You see him sitting alone at the kitchen table while the rest of the family goes out to welcome Vito who has just come home. A quiet, confident, self-possessed man with plans of his own. Then you see Michael in the present day, sitting alone. And it breaks your heart that it has come to this.

Satya and Vaastav would always be two of my favorite gangster movies. Raw, hard hitting, intensely violent.  Vaastav for me contained one of Sanjay Dutt’s best performances.  Sanju was touted as the succesor to Amitabh Bachan, but his wild ways, his rank bad choice of movies, his trysts with the law would prove to be his undoing. He had everything to be the next Amitabh. The tall lanky frame, the voice, the intensity but he choose to mess it up in a host of indifferent movies. But quite too often, he would be given a role like in Vaastav, and then he would make you wonder, why the heck, does he waste such a wonderful talent.

Vaastav is the story of Raghu, a lower middle class guy, who gets sucked into the underworld, and becomes a dreaded cocaine snorting gangster. In many ways, Vaastav, derived inspiration from Scarface. The foul language, Raghu becomming a drug addict and his violent hot headed nature. The scene where Raghu picks up a fight with a goon, who refuses to pay for the vada paav, again had its genesis in a similar scene in Scarface, where Pacino and his friend, get into a fight with a hoodlum, who refuses to pay up for their fast food stall.

But more than anything, it is Vaastav’s powerful climax, that just hits you, on your face. You come away from the movie, not able to forget that scene. To call it hard hitting would be a misnomer. It is gut wrenching and intense.  Raghu( Sanjay Dutt) is on the run, from the cops, his buddies have been killed, and he is wanted for the murder of the Home Minister, Babban Rao Kadam( Mohan Joshi),who has used Raghu for his own selfish ends.  His life in a total shambles, Raghu escapes from the cops, into his home.

He breaks down like a child in front of his mother, goes totally crazy. He bawls, begs his mother “Maa mujhe shaanti chahiye”. Watch Sanju’s expressions in the scene, totally rivetting. In a Bollywood, where the hero is usually projected as a superman, here we see a normal human being breaking down, behaving like a lunatic. Till some time back, he was a dreaded gangster, whose name would strike fear into the hearts of his rivals, now he is a lonely,insecure, confused individual. Not too often, you get to see the downfall of a human being so shockingly real, at least in Bollywood.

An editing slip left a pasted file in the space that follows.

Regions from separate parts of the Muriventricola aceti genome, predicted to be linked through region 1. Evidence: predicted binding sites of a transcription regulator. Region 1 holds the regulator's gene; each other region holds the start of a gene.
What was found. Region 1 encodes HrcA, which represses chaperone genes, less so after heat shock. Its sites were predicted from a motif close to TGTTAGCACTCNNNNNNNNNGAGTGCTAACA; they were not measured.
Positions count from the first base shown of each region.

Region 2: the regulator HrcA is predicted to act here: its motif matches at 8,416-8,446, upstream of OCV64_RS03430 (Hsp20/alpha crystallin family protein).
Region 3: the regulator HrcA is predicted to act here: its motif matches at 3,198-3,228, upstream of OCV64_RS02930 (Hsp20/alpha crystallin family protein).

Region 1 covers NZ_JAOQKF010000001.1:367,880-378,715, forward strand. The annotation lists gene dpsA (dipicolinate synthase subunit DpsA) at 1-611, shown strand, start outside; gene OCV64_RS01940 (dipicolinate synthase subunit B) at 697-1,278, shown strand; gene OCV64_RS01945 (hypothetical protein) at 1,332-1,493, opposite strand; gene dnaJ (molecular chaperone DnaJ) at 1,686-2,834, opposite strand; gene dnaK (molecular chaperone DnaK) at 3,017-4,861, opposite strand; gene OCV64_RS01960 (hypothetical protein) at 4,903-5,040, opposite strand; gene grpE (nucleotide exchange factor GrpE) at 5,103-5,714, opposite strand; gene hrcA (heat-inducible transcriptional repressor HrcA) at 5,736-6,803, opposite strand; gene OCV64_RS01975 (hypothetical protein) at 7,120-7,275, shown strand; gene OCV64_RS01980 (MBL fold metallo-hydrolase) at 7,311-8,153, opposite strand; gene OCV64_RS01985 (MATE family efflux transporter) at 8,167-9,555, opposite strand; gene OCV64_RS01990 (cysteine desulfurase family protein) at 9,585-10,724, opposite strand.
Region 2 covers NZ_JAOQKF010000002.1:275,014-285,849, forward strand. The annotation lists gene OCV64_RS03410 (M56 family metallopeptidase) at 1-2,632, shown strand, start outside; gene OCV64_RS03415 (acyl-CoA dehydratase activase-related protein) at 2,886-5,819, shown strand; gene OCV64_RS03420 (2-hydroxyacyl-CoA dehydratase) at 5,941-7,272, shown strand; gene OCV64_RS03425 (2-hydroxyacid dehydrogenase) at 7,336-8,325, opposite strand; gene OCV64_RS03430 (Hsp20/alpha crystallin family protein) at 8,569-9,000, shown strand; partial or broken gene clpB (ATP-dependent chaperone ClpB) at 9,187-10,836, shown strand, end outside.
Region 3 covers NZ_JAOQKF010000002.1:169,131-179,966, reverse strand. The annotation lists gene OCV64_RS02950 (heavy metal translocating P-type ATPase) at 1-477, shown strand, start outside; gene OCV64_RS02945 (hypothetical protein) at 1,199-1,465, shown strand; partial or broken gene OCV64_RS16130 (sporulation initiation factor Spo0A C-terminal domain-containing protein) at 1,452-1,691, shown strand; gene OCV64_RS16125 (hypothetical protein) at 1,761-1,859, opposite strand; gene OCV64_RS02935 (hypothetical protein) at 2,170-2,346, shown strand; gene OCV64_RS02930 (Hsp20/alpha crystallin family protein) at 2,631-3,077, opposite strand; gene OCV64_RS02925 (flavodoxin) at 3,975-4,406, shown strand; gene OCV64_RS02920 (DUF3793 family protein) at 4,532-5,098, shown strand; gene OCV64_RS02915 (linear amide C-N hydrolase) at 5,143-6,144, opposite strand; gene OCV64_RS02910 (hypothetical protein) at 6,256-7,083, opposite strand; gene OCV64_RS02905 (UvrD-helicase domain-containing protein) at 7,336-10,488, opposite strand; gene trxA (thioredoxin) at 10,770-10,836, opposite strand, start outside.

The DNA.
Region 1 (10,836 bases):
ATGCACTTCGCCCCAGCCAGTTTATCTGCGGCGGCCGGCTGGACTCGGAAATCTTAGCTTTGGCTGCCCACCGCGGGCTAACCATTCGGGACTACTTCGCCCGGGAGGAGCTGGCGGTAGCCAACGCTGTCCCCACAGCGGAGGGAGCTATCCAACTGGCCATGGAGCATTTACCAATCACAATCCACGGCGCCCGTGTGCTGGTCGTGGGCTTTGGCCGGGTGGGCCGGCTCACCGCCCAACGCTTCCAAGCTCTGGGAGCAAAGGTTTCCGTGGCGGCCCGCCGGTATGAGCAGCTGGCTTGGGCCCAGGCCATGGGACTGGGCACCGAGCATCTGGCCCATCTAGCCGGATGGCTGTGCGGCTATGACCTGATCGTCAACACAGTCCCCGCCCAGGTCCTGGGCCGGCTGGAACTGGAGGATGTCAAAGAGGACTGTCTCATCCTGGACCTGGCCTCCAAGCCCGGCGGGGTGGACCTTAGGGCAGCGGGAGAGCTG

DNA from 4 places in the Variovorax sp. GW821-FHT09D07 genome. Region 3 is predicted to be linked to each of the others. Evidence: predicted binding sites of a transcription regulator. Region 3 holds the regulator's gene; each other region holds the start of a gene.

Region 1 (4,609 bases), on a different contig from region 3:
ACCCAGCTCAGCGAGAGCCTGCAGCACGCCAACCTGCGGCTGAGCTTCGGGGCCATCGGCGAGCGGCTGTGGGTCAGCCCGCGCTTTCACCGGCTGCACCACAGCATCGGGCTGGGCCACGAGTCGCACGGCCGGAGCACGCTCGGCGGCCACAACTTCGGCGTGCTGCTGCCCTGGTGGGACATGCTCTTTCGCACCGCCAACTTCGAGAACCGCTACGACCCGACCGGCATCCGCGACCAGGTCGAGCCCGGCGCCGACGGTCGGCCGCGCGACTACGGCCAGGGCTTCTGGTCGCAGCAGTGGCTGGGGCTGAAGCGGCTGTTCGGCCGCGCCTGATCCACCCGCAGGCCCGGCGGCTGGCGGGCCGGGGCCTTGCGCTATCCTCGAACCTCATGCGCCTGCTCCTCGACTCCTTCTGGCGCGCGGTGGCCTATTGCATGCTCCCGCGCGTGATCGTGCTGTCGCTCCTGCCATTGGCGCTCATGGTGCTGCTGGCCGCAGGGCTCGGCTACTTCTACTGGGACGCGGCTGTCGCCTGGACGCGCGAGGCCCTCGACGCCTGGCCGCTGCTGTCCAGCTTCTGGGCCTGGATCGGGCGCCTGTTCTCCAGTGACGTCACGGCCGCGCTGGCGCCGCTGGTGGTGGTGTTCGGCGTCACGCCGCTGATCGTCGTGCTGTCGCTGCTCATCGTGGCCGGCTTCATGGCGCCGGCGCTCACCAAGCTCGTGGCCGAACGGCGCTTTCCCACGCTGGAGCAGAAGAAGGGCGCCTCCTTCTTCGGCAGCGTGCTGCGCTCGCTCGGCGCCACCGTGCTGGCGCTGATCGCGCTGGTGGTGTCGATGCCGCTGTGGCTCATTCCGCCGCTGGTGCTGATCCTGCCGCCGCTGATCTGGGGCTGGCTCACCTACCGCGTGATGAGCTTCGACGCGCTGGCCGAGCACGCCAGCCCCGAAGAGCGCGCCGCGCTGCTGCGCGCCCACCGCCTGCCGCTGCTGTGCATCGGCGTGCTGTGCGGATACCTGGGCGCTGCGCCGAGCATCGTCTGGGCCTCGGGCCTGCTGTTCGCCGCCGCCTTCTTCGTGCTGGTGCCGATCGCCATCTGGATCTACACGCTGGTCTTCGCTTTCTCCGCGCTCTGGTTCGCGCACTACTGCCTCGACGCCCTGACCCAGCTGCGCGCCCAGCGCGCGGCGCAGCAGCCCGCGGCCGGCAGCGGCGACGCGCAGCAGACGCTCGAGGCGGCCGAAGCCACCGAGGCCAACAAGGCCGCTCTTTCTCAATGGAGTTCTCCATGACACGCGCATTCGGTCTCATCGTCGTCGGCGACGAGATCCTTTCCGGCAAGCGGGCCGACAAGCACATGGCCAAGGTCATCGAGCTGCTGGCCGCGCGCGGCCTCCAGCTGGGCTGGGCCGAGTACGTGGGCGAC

His mother( Reema Lagoo), looks on helplessly at her son. She knows that he has gone beyond to a stage, from where he can never come back. This is not Raghu, the dreaded gangster. It’s Raghu, her own confused vulnerable son, who is now seeking her warmth like a child. She picks up the gun, and holding back her tears, she shoots him dead. Her husband( Shivaji Satam)  and Raghu’s wife Sonu( Namrata Shirodkar) come rushing into the room.  As her husband looks at her shocked she replies ” Is ko shanti chahiye tha, mainne isse dilaya”.  That one line sums it up all, Raghu, found that inner peace in his death, the peace which was elusive all his life. Reema Lagoo, a talented actress, but often wasted in mama roles, is just brilliant in this scene too.

Sadly in a way, it would also prove to be a burden too heavy for Mahesh Manjrekar and Sanjay Dutt.  Post Vaastav, Mahesh, is yet to come up with another outstanding flick, barring Astitva. And Sanju was typecast in gangster roles, all similar to each other, that you could switch one for another, and it would make no difference. It was Munnabhai MBBS which again gave Sanju a new lease of life to his career.

I am starting a series of posts here on movie climaxes. Considering that climax is an important aspect of the movie, many movies keep chugging along well, but falter at the last. This is common to both Indian and English movies. So this is on some climaxes which have had a deep impact on me. As far as the climax goes, one of the best would be Anand (1970).

Anand (Rajesh Khanna), who is suffering from a terminal illness, is on his deathbed. His friend, and the doctor, who is treating him, Babu Moshai (Amitabh Bachan) rushes back to the room. By the time he has come its just too late, Anand has breathed his last.

In one of the best performances, Amitabh Bachan, wonderfully displays his pent up anger, frustration, seeing his best friend lying still. He commands him to talk, pretty ironical considering that when he first met Anand, he was irritated by his non stop chatter. As he shakes up Anand, asking him to talk, as if on a cue, the tape recorder plays.

Babu Moshai”- Even the sound is somewhat eerie, and then the conversation about “Zindagi aur maut ke khel mein hum sab katputhliyan hain”. And the two of them, laughing together. It is as if Anand has been speaking from the grave.

I must have seen this movie umpteen times, but every time the scene just gives me the goosebumps.